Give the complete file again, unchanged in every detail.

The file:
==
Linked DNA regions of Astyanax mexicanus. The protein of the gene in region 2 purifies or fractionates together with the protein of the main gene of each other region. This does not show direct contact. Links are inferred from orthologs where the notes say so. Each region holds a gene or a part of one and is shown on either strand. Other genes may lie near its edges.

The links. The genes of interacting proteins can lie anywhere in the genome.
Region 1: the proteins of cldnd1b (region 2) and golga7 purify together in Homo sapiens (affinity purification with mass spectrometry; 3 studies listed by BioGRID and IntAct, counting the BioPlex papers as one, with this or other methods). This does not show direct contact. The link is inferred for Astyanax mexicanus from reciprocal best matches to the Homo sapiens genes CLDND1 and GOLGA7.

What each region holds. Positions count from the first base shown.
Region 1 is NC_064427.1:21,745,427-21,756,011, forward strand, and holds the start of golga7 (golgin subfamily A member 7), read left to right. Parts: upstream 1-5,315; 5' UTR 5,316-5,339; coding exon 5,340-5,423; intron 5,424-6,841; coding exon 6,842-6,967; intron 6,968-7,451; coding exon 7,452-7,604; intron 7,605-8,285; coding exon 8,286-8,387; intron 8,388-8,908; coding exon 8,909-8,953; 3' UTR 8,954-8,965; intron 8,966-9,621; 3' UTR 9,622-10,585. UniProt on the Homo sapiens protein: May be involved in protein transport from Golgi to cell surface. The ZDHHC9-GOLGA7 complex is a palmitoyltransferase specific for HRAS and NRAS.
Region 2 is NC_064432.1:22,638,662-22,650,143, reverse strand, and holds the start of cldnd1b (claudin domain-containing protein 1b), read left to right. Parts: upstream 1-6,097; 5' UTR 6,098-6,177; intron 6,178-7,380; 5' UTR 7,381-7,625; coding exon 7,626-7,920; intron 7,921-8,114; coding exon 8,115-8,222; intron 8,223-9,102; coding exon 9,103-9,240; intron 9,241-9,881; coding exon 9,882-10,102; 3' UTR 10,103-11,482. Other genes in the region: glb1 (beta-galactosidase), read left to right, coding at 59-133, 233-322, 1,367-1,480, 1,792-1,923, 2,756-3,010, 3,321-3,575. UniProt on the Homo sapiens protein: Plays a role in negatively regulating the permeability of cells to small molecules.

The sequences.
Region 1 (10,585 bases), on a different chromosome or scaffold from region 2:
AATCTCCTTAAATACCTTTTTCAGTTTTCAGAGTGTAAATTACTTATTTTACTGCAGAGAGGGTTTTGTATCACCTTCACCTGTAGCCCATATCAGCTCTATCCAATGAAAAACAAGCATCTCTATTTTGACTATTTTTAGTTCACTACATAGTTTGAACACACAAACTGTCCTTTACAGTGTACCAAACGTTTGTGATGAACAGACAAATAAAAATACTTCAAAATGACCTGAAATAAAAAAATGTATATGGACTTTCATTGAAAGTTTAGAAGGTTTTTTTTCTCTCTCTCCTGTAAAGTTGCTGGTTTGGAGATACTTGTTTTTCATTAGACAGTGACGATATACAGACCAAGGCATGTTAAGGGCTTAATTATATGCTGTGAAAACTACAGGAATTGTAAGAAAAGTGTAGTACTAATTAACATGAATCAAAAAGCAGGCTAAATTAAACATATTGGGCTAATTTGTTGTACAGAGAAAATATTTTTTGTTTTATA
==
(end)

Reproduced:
Linked DNA regions of Astyanax mexicanus. The protein of the gene in region 2 purifies or fractionates together with the protein of the main gene of each other region. This does not show direct contact. Links are inferred from orthologs where the notes say so. Each region holds a gene or a part of one and is shown on either strand. Other genes may lie near its edges.

The links. The genes of interacting proteins can lie anywhere in the genome.
Region 1: the proteins of cldnd1b (region 2) and golga7 purify together in Homo sapiens (affinity purification with mass spectrometry; 3 studies listed by BioGRID and IntAct, counting the BioPlex papers as one, with this or other methods). This does not show direct contact. The link is inferred for Astyanax mexicanus from reciprocal best matches to the Homo sapiens genes CLDND1 and GOLGA7.

What each region holds. Positions count from the first base shown.
Region 1 is NC_064427.1:21,745,427-21,756,011, forward strand, and holds the start of golga7 (golgin subfamily A member 7), read left to right. Parts: upstream 1-5,315; 5' UTR 5,316-5,339; coding exon 5,340-5,423; intron 5,424-6,841; coding exon 6,842-6,967; intron 6,968-7,451; coding exon 7,452-7,604; intron 7,605-8,285; coding exon 8,286-8,387; intron 8,388-8,908; coding exon 8,909-8,953; 3' UTR 8,954-8,965; intron 8,966-9,621; 3' UTR 9,622-10,585. UniProt on the Homo sapiens protein: May be involved in protein transport from Golgi to cell surface. The ZDHHC9-GOLGA7 complex is a palmitoyltransferase specific for HRAS and NRAS.
Region 2 is NC_064432.1:22,638,662-22,650,143, reverse strand, and holds the start of cldnd1b (claudin domain-containing protein 1b), read left to right. Parts: upstream 1-6,097; 5' UTR 6,098-6,177; intron 6,178-7,380; 5' UTR 7,381-7,625; coding exon 7,626-7,920; intron 7,921-8,114; coding exon 8,115-8,222; intron 8,223-9,102; coding exon 9,103-9,240; intron 9,241-9,881; coding exon 9,882-10,102; 3' UTR 10,103-11,482. Other genes in the region: glb1 (beta-galactosidase), read left to right, coding at 59-133, 233-322, 1,367-1,480, 1,792-1,923, 2,756-3,010, 3,321-3,575. UniProt on the Homo sapiens protein: Plays a role in negatively regulating the permeability of cells to small molecules.

The sequences.
Region 1 (10,585 bases), on a different chromosome or scaffold from region 2:
AATCTCCTTAAATACCTTTTTCAGTTTTCAGAGTGTAAATTACTTATTTTACTGCAGAGAGGGTTTTGTATCACCTTCACCTGTAGCCCATATCAGCTCTATCCAATGAAAAACAAGCATCTCTATTTTGACTATTTTTAGTTCACTACATAGTTTGAACACACAAACTGTCCTTTACAGTGTACCAAACGTTTGTGATGAACAGACAAATAAAAATACTTCAAAATGACCTGAAATAAAAAAATGTATATGGACTTTCATTGAAAGTTTAGAAGGTTTTTTTTCTCTCTCTCCTGTAAAGTTGCTGGTTTGGAGATACTTGTTTTTCATTAGACAGTGACGATATACAGACCAAGGCATGTTAAGGGCTTAATTATATGCTGTGAAAACTACAGGAATTGTAAGAAAAGTGTAGTACTAATTAACATGAATCAAAAAGCAGGCTAAATTAAACATATTGGGCTAATTTGTTGTACAGAGAAAATATTTTTTGTTTTATA